I believe Root gambled on his bowlers, particularly Anderson and Broad, based on the expected weather conditions. I think that's a fair decision given England rely on Cook and Root at bat, Anderson and Broad with the ball, and Moeen and Stokes in-between. It's looking like the wrong decision but I can see why he made it, especially given Australia have won day-nighters at Adelaide fielding first. Nevertheless, it's proving wrong and just about everybody and their dog would have chosen to bat first.
Regarding the follow-on, it's really fallen out of fashion over the last couple of decades. I think a lot of that is to do with the quicks being asked to push harder, so they physically need the rest. Plus pitches generally, and this one in particular, are going to benefit the bowlers come the fourth innings. A lot of talk relates to the 2001 Test between India and Australia, where Australia enforced the follow-on only to face spectacular batting by Laxman and Dravid, and then bowling by Harbajan and subsequently lost. I think that's misleading and it is essentially about resting your quicks and taking advantage of the deteriorating pitch on fourth innings.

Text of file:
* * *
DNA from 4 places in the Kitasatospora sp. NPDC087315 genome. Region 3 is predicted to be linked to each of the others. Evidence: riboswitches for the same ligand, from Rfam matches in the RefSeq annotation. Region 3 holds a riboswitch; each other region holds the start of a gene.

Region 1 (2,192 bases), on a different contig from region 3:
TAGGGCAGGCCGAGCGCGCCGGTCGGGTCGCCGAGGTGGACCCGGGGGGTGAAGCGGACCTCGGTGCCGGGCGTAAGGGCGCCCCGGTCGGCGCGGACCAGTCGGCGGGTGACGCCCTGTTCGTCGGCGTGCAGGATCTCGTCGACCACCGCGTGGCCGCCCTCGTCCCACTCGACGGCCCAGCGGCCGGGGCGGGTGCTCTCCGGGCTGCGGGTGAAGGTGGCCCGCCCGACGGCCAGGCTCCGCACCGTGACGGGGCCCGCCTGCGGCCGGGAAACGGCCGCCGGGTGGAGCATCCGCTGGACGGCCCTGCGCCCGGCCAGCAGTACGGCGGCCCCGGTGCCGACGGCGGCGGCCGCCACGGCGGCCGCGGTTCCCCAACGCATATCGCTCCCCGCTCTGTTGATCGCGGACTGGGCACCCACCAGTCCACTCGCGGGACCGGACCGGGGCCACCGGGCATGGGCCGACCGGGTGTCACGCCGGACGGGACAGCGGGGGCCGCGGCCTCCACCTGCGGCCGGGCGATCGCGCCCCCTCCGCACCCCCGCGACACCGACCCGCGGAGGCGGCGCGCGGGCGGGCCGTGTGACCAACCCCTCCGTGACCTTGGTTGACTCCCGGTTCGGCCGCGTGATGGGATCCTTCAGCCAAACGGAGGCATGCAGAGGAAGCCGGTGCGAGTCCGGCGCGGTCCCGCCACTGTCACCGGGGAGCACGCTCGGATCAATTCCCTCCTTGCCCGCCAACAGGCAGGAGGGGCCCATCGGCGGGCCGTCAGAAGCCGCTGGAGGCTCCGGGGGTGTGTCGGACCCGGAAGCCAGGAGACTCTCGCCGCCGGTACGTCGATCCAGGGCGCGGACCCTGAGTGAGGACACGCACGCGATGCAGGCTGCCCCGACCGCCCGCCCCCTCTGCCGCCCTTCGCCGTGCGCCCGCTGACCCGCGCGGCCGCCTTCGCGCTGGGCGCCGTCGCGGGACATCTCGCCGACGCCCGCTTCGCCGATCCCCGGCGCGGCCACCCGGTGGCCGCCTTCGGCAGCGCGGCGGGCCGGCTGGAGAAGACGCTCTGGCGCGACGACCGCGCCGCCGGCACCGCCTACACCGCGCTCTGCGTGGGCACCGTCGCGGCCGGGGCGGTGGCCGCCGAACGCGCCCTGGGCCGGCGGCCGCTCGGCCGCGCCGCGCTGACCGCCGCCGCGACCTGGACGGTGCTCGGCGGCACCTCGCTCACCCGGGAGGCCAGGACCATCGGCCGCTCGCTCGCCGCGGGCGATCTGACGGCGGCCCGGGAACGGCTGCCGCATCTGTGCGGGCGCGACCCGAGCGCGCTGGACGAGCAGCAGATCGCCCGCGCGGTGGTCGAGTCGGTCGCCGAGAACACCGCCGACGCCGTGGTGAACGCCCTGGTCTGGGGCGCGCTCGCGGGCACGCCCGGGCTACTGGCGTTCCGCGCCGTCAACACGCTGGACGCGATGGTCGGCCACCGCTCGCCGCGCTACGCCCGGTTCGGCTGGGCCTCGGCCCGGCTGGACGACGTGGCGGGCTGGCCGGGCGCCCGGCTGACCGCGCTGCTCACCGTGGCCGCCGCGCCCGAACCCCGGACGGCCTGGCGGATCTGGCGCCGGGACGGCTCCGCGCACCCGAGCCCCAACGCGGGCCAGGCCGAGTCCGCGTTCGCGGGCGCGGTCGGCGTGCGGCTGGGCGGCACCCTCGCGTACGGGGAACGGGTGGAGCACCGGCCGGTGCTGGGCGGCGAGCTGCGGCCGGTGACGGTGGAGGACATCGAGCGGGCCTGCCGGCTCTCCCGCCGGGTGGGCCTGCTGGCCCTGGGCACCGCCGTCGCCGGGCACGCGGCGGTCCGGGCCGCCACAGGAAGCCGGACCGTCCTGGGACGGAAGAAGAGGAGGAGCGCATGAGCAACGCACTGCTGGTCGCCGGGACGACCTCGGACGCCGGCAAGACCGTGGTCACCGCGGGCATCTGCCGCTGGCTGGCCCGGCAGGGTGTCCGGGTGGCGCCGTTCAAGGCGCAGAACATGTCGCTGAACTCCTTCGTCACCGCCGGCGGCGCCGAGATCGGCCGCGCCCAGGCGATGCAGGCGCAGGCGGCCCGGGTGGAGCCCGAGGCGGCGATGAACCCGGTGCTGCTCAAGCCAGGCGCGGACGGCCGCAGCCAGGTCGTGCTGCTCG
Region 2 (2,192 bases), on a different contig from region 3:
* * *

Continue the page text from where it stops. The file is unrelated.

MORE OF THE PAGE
All that's just my opinion. The beauty of cricket is that there will be perfectly reasonable and fair points of view that are in complete disagreement to mine